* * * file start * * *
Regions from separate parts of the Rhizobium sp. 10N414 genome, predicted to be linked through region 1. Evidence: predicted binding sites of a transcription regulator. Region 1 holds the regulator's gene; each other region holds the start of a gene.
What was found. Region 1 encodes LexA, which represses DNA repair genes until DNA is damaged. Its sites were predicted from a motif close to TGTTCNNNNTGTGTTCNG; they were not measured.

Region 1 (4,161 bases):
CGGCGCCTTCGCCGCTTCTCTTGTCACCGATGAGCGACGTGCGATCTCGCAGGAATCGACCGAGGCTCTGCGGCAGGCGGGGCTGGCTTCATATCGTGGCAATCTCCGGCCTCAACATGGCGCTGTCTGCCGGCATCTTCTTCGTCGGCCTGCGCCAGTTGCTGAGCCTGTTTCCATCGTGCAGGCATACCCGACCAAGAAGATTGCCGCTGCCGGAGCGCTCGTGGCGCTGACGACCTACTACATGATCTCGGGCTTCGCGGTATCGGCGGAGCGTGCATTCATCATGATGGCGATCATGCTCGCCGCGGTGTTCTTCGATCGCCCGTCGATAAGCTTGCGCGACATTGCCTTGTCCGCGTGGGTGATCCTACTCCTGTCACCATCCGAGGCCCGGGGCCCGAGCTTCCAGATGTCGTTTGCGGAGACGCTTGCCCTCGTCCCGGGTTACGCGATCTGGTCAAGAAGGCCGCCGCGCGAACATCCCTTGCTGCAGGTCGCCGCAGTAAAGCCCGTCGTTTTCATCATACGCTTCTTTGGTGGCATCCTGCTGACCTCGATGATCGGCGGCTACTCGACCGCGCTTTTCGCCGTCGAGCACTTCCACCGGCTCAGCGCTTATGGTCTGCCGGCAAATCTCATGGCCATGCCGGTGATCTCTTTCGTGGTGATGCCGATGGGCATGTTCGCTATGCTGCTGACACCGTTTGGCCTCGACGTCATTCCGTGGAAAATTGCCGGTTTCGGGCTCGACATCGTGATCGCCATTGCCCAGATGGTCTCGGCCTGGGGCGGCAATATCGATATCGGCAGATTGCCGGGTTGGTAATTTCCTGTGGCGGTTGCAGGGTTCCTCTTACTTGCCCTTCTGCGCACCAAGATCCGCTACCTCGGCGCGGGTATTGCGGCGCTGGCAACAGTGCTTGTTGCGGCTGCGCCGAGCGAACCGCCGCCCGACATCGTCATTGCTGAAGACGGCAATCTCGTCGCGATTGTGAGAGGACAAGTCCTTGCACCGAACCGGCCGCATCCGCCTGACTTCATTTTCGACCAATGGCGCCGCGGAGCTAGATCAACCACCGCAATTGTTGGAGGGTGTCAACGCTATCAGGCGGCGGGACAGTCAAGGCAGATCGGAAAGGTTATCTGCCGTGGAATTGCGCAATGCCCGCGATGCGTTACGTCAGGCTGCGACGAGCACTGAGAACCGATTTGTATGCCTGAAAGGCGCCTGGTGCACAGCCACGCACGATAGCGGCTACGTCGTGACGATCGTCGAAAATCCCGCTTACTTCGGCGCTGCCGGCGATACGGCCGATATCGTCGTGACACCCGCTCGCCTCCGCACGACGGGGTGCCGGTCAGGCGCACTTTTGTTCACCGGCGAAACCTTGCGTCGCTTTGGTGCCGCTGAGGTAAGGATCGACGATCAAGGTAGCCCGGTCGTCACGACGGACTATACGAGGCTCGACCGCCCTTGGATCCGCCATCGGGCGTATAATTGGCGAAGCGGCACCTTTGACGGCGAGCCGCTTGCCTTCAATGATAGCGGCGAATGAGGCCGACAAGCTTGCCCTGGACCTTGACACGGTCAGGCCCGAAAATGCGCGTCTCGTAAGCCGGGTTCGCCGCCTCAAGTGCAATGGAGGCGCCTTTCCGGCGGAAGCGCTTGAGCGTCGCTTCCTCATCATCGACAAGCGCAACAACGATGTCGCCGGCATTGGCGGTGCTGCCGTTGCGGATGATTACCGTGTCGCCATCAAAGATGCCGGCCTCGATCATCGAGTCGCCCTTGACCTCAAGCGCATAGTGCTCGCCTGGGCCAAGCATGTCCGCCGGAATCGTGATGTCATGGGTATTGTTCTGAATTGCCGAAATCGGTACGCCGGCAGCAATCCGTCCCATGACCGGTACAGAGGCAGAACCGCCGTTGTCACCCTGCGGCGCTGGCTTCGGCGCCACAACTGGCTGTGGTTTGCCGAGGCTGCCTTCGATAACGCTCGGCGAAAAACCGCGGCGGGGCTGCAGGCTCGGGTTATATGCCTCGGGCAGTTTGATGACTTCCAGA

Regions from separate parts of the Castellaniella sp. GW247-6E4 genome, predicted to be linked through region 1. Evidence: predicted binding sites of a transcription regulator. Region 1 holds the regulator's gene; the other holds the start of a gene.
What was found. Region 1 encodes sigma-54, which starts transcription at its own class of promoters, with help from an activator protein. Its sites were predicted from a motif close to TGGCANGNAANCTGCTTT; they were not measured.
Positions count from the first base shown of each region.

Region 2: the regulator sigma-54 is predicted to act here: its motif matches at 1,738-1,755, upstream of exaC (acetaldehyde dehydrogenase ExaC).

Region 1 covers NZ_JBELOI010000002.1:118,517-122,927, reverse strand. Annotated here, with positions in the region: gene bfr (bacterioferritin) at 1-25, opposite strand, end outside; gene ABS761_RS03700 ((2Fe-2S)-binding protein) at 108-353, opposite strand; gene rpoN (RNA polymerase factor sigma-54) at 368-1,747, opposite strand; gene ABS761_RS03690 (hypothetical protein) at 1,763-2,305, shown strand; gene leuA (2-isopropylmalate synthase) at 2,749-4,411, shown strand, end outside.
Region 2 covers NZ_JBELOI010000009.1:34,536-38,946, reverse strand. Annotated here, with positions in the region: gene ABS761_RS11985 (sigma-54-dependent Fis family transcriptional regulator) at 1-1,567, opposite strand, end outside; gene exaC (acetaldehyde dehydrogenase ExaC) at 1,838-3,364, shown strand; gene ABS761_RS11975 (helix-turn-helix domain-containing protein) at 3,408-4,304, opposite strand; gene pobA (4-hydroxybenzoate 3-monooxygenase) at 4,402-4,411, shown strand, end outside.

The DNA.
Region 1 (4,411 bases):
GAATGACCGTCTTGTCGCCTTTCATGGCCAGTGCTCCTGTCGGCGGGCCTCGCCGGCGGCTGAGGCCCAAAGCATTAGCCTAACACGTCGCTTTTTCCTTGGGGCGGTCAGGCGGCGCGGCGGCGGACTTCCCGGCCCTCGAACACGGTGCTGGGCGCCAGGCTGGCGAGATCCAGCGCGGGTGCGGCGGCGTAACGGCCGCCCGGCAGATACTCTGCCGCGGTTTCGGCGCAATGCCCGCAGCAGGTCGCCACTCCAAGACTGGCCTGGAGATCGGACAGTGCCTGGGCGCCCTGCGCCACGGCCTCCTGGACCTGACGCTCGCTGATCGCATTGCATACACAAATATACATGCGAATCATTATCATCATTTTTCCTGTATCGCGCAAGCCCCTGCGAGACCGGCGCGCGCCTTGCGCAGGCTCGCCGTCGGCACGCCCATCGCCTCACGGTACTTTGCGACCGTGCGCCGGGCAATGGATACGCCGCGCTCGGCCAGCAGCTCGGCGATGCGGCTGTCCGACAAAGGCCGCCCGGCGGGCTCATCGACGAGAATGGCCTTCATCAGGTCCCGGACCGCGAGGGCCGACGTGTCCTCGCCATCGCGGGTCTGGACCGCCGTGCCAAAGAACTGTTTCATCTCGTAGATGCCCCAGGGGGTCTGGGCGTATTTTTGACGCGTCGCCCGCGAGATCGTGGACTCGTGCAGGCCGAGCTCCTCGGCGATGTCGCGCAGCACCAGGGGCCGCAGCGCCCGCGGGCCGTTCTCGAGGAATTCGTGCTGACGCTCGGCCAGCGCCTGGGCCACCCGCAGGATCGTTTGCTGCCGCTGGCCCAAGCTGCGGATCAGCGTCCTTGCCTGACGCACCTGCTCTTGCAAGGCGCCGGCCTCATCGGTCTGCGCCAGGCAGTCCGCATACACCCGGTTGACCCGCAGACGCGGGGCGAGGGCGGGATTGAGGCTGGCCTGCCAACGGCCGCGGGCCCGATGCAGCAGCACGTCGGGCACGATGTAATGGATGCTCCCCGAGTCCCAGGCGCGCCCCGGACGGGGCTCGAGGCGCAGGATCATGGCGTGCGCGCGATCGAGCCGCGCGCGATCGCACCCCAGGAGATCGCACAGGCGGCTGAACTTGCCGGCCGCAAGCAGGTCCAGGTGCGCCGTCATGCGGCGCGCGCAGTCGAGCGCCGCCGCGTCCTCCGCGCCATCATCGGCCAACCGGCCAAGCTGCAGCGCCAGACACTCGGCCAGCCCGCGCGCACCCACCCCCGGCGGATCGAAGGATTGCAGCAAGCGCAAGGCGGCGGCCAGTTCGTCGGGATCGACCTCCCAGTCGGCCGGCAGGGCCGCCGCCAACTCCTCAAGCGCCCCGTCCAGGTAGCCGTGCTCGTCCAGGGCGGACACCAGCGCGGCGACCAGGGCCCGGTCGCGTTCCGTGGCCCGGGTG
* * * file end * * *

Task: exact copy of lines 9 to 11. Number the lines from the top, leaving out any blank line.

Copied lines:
Region 1 covers NZ_JBELOI010000002.1:118,517-122,927, reverse strand. Annotated here, with positions in the region: gene bfr (bacterioferritin) at 1-25, opposite strand, end outside; gene ABS761_RS03700 ((2Fe-2S)-binding protein) at 108-353, opposite strand; gene rpoN (RNA polymerase factor sigma-54) at 368-1,747, opposite strand; gene ABS761_RS03690 (hypothetical protein) at 1,763-2,305, shown strand; gene leuA (2-isopropylmalate synthase) at 2,749-4,411, shown strand, end outside.
Region 2 covers NZ_JBELOI010000009.1:34,536-38,946, reverse strand. Annotated here, with positions in the region: gene ABS761_RS11985 (sigma-54-dependent Fis family transcriptional regulator) at 1-1,567, opposite strand, end outside; gene exaC (acetaldehyde dehydrogenase ExaC) at 1,838-3,364, shown strand; gene ABS761_RS11975 (helix-turn-helix domain-containing protein) at 3,408-4,304, opposite strand; gene pobA (4-hydroxybenzoate 3-monooxygenase) at 4,402-4,411, shown strand, end outside.

The DNA.